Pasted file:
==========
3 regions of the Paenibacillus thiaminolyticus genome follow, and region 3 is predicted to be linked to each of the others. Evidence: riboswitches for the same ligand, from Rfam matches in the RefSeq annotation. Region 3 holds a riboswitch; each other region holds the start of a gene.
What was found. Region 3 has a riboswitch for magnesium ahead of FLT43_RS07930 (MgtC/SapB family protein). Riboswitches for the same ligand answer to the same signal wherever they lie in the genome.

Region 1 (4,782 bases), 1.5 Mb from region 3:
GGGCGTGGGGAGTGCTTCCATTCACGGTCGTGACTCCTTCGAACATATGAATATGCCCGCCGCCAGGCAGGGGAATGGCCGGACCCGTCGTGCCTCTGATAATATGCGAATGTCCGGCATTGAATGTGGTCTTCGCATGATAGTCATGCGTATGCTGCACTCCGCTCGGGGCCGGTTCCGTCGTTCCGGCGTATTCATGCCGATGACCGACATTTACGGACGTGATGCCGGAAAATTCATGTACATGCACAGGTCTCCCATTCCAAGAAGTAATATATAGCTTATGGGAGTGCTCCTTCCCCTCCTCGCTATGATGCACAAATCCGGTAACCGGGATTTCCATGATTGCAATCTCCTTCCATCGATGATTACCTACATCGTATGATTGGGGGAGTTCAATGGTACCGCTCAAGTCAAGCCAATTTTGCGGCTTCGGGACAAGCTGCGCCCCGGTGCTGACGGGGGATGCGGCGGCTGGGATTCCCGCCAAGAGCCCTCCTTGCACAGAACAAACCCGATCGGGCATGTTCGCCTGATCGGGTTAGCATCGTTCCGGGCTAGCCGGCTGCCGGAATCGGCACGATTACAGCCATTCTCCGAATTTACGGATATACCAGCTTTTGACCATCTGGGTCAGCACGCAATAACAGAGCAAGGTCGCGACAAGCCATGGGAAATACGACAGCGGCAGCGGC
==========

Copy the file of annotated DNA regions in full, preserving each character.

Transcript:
3 regions of the Paenibacillus thiaminolyticus genome follow, and region 3 is predicted to be linked to each of the others. Evidence: riboswitches for the same ligand, from Rfam matches in the RefSeq annotation. Region 3 holds a riboswitch; each other region holds the start of a gene.
What was found. Region 3 has a riboswitch for magnesium ahead of FLT43_RS07930 (MgtC/SapB family protein). Riboswitches for the same ligand answer to the same signal wherever they lie in the genome.

Region 1 (4,782 bases), 1.5 Mb from region 3:
GGGCGTGGGGAGTGCTTCCATTCACGGTCGTGACTCCTTCGAACATATGAATATGCCCGCCGCCAGGCAGGGGAATGGCCGGACCCGTCGTGCCTCTGATAATATGCGAATGTCCGGCATTGAATGTGGTCTTCGCATGATAGTCATGCGTATGCTGCACTCCGCTCGGGGCCGGTTCCGTCGTTCCGGCGTATTCATGCCGATGACCGACATTTACGGACGTGATGCCGGAAAATTCATGTACATGCACAGGTCTCCCATTCCAAGAAGTAATATATAGCTTATGGGAGTGCTCCTTCCCCTCCTCGCTATGATGCACAAATCCGGTAACCGGGATTTCCATGATTGCAATCTCCTTCCATCGATGATTACCTACATCGTATGATTGGGGGAGTTCAATGGTACCGCTCAAGTCAAGCCAATTTTGCGGCTTCGGGACAAGCTGCGCCCCGGTGCTGACGGGGGATGCGGCGGCTGGGATTCCCGCCAAGAGCCCTCCTTGCACAGAACAAACCCGATCGGGCATGTTCGCCTGATCGGGTTAGCATCGTTCCGGGCTAGCCGGCTGCCGGAATCGGCACGATTACAGCCATTCTCCGAATTTACGGATATACCAGCTTTTGACCATCTGGGTCAGCACGCAATAACAGAGCAAGGTCGCGACAAGCCATGGGAAATACGACAGCGGCAGCGGC